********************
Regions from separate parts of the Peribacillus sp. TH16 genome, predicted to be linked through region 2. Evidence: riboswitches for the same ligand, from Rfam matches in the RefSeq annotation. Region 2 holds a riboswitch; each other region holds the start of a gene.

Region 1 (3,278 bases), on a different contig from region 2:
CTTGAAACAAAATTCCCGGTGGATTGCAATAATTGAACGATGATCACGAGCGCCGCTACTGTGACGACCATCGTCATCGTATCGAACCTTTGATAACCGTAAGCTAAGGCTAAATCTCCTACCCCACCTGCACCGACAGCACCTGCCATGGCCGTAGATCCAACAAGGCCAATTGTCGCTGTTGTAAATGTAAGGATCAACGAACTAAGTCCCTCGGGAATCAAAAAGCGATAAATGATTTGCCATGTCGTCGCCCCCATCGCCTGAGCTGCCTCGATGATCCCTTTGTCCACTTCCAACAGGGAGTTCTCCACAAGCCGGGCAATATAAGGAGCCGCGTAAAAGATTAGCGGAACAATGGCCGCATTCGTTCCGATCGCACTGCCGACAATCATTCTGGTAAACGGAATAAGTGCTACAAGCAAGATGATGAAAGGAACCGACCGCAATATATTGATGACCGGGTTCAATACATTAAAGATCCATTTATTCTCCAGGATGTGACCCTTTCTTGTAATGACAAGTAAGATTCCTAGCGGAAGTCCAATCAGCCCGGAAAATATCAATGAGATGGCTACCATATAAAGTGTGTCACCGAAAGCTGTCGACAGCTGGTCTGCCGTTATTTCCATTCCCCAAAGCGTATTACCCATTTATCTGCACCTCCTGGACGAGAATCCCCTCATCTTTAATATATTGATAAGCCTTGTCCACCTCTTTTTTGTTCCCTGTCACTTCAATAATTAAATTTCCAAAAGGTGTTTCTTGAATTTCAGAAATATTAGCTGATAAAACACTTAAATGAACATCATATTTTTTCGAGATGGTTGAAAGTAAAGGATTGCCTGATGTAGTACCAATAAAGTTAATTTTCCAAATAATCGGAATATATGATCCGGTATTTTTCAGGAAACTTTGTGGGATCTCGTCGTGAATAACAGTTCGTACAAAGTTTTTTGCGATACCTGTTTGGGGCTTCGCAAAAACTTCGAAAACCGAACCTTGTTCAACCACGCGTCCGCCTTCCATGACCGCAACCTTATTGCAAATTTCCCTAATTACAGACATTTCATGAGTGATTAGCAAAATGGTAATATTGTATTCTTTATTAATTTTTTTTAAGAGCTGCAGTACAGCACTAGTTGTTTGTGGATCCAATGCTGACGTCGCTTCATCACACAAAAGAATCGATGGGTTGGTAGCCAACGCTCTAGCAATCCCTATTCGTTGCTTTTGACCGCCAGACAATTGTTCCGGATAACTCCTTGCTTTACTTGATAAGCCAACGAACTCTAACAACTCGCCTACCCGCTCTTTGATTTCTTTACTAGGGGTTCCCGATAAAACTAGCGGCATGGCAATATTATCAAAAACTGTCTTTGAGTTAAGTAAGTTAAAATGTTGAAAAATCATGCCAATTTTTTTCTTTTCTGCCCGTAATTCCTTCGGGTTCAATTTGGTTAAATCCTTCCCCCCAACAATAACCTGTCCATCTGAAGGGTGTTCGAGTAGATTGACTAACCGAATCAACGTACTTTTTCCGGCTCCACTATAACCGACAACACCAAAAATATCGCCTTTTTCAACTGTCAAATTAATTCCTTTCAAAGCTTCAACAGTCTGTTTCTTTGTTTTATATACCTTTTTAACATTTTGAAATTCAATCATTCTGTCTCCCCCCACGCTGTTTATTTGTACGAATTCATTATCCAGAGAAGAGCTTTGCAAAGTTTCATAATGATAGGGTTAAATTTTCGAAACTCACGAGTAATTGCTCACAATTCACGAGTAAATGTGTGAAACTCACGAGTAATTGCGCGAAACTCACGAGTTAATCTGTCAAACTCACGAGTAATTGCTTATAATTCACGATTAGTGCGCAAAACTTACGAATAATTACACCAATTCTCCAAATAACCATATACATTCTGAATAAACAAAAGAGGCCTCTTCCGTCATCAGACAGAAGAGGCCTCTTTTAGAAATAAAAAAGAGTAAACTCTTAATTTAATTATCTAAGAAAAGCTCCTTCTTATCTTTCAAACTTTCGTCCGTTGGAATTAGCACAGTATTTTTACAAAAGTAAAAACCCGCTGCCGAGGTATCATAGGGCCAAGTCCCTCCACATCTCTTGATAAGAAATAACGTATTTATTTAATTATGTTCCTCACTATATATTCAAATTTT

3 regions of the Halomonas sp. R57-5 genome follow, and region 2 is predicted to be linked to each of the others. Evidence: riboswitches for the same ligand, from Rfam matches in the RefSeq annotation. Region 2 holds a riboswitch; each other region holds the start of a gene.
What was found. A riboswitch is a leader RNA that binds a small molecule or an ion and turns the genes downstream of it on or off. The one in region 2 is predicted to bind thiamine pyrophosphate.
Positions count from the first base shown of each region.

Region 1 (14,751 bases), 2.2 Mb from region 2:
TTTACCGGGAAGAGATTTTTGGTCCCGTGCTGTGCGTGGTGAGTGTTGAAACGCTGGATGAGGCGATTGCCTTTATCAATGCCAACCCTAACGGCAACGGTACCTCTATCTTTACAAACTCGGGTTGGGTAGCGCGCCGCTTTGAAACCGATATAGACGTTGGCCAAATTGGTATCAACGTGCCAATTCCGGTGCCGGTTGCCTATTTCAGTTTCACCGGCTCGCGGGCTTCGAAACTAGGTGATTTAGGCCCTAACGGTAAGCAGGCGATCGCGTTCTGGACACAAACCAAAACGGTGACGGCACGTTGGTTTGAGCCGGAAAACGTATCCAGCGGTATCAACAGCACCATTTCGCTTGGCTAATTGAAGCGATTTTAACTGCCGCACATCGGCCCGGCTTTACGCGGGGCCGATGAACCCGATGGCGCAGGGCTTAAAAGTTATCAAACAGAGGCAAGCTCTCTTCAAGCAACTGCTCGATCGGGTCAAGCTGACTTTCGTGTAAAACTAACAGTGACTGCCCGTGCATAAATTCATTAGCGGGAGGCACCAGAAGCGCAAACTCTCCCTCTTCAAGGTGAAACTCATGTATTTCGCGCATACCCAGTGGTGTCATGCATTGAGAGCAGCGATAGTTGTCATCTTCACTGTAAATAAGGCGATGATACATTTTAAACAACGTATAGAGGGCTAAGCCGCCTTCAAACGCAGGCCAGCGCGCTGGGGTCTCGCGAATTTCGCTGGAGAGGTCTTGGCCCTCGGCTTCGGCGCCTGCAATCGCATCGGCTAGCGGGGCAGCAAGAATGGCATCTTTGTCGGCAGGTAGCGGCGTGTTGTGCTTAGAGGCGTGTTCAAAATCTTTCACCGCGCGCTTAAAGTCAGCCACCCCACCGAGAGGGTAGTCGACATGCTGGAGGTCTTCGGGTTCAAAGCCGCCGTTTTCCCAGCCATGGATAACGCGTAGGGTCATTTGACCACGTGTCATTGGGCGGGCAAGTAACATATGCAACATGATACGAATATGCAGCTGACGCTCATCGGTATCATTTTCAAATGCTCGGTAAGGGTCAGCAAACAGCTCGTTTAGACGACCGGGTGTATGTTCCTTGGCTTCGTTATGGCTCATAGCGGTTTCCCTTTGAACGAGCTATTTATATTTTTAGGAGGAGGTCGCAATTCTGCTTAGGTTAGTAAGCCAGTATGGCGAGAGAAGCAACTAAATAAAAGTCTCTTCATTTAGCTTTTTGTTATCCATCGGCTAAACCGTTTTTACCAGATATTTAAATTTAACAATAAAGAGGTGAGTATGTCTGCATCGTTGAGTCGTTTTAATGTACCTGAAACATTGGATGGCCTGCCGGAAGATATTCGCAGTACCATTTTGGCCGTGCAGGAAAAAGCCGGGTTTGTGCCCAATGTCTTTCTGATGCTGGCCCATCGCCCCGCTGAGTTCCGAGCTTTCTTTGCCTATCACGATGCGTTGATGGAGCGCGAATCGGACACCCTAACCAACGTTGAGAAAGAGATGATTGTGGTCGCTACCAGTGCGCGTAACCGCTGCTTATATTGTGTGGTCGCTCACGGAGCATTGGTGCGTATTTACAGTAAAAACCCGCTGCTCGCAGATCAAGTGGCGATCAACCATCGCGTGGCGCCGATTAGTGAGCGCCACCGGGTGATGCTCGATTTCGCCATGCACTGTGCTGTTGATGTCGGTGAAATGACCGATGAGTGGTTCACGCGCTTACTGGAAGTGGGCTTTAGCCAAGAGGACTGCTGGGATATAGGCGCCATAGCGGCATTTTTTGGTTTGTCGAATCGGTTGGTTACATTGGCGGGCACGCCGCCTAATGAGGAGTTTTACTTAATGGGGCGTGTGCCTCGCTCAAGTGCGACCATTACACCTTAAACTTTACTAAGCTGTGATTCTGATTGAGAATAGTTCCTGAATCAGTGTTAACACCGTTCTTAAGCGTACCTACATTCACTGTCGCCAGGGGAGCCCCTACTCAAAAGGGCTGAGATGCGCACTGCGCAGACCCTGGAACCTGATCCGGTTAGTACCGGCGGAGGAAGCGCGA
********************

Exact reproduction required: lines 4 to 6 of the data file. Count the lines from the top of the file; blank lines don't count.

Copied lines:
3 regions of the Halomonas sp. R57-5 genome follow, and region 2 is predicted to be linked to each of the others. Evidence: riboswitches for the same ligand, from Rfam matches in the RefSeq annotation. Region 2 holds a riboswitch; each other region holds the start of a gene.
What was found. A riboswitch is a leader RNA that binds a small molecule or an ion and turns the genes downstream of it on or off. The one in region 2 is predicted to bind thiamine pyrophosphate.
Positions count from the first base shown of each region.